Will Ukrainian refugees go back? It depends


Orysia Hrudka

September 29, 2023
In English
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New survey reveals the real deal with Ukraine’s war exodus, shedding insights on brain drain, labor migration, and worsening attitudes in host countries

The recent research “Refugees from Ukraine: Intentions to Return, Impact on the Ukrainian Economy, and Policy Recommendations,” commissioned by the Center for Economic Strategy, estimates the number of Ukrainians who have left Ukraine since the start of Russia’s invasion, profiles these individuals, predicts the potential return rate to Ukraine, and assesses the economic implications if not all of them return. The analysis is based on data from sociological surveys conducted in late 2022 and mid-2023 by the research agency Info Sapiens, as well as information from open sources.

According to Info Sapiens research, around 5.6-6.7 million Ukrainians left the country because of the war as of June 2023. The majority of those who left the country are women and children. Around 18% of all refugees are women aged 35-49. Furthermore, children under 18 comprise over 50% of European Ukrainian refugees.

In the initial months of the invasion, most Ukrainians fled to neighboring Poland, which was the easiest country to reach. Poland hosted over 1.3 million refugees at its peak in March 2022. However, by May 2023, the number in Poland declined substantially to around 990,000 as some of them returned to Ukraine.

Meanwhile, Germany has now emerged as the top hosting country with around 1.1 million Ukrainians as of May 2023. The number relocating to Germany continuously increased as it provides more generous social support.

Other major hosting countries are the Czech Republic (340,000), Italy (158,000) and Spain (178,000).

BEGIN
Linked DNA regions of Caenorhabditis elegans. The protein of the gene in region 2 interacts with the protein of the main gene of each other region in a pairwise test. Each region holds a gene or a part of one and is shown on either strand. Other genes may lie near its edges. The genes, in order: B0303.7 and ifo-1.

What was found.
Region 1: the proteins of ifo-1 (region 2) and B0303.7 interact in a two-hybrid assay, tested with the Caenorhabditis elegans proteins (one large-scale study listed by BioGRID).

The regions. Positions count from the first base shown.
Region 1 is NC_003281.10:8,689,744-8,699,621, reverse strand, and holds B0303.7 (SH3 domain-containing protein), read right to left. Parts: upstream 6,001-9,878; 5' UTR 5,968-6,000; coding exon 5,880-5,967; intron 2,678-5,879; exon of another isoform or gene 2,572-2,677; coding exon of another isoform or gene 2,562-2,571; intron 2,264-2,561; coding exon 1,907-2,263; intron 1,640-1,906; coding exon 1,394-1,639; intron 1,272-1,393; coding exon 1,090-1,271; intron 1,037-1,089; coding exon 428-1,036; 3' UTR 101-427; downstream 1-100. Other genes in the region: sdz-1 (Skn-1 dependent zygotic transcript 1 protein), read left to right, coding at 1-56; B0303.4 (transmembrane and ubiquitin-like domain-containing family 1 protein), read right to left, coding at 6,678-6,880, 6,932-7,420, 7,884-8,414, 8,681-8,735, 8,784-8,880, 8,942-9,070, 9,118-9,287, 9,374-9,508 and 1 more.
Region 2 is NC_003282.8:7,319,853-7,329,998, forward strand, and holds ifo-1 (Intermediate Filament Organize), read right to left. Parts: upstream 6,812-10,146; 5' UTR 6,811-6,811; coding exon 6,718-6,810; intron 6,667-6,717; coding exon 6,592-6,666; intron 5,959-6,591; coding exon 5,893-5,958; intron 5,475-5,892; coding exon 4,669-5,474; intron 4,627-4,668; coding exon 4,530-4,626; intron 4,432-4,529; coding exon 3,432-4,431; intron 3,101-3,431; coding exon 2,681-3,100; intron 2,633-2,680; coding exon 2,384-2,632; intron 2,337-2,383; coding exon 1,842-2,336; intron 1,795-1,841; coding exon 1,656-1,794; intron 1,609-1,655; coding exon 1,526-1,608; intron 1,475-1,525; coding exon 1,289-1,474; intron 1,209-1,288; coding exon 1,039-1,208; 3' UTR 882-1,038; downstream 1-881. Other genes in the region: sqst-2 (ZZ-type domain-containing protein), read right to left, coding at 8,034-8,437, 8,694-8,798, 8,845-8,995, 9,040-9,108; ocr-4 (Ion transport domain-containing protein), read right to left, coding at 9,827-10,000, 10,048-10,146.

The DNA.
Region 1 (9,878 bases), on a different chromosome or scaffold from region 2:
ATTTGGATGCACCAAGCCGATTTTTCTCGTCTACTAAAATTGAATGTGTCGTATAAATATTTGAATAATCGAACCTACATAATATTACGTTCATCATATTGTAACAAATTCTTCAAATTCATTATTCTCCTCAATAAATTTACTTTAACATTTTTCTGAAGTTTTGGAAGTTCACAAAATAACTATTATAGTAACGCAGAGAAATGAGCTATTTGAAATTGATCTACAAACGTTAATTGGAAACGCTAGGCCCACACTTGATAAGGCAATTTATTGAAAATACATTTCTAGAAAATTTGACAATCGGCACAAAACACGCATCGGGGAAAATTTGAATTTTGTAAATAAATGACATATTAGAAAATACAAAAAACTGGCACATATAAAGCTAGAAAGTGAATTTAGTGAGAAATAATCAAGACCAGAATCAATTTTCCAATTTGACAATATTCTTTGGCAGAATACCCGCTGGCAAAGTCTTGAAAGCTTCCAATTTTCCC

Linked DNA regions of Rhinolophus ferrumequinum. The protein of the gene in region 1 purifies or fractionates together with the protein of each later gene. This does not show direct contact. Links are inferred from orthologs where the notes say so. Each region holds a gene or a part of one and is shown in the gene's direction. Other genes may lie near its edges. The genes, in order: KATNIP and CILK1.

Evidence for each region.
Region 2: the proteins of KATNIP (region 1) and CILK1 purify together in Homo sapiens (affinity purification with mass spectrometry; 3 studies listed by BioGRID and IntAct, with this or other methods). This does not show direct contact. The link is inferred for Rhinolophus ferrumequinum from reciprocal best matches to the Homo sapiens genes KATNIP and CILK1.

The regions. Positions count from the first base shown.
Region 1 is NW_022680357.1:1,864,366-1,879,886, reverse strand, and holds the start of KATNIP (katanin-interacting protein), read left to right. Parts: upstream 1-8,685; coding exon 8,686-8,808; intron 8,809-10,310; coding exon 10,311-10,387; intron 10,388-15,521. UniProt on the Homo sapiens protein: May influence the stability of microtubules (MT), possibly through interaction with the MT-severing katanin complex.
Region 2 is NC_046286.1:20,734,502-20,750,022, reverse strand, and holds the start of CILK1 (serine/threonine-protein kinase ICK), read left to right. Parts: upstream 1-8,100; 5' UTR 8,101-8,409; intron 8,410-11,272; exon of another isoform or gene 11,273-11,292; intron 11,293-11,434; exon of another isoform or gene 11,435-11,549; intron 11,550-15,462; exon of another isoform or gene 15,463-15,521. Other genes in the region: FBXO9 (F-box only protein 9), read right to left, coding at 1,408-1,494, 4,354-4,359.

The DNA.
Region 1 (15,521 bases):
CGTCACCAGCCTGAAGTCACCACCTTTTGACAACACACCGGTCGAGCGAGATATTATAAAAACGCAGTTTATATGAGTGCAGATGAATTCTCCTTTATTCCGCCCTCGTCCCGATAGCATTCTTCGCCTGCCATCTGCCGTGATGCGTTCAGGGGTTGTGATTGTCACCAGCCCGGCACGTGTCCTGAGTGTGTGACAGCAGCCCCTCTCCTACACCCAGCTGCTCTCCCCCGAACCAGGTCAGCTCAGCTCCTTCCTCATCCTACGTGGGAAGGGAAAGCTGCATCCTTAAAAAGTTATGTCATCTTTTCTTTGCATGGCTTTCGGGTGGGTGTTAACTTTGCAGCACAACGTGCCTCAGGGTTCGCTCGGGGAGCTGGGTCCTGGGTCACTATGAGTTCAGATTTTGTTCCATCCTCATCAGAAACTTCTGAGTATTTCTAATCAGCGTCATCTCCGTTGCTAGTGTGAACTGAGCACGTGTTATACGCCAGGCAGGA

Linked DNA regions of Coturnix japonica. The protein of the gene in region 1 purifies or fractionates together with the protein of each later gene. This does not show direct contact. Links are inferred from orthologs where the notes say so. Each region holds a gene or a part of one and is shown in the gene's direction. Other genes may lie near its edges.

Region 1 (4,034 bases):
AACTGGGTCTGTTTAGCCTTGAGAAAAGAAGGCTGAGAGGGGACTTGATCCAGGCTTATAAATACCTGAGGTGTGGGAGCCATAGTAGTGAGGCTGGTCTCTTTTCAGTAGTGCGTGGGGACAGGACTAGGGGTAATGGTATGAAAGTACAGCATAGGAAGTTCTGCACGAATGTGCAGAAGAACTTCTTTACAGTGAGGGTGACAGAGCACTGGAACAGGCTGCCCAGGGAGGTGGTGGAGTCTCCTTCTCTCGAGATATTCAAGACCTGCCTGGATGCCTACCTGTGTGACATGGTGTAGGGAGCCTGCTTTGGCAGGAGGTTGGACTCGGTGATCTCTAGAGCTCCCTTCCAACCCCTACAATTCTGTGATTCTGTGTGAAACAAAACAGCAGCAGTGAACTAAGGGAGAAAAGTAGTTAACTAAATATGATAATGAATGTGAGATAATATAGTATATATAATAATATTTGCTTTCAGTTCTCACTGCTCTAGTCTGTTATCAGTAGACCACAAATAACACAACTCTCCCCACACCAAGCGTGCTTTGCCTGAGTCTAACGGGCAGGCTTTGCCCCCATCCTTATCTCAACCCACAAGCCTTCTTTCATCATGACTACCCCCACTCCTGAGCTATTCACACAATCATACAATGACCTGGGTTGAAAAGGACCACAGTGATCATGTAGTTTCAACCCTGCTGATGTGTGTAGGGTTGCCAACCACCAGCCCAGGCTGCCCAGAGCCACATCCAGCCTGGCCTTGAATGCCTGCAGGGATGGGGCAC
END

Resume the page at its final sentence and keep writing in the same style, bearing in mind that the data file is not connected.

Variations in assistance and employment

All Ukrainian refugees are entitled to temporary protection status in the European Union. But the conditions and benefits provided vary significantly across countries.

In Poland, only around 16% of Ukrainian refugees surveyed received housing help. Cash assistance is low or non-existent. Ukrainian refugees also reported that rental housing is difficult to find, especially in big cities.

Germany offers substantial financial assistance, with over 70% of Ukrainians surveyed reporting full or partial housing compensation from the government.Attendance in state-sponsored German language courses is mandatory in Germany, reflecting the country’s commitment to integrating Ukrainian refugees. This has raised concerns among Ukrainian society and officials who emphasize the importance of Ukrainian citizens returning to contribute to Ukraine’s recovery.

Regarding employment, around 40% of Ukrainian refugees surveyed in November 2022 reported having a job in Poland. But the percentage was lower in Western Europe – 12% in Italy and 15% in Germany.

Ukrainians are integrating into European labor markets faster than previous refugee waves. By November 2022, 34% of working-age refugees had jobs. High education levels and temporary protection status enabling immediate work rights aid hiring.

They have found employment mostly in hospitality, retail, manufacturing and construction. However, many end up in jobs below their skill level. With time, more get credential recognition to work in their profession.

Profiles of Ukrainian refugees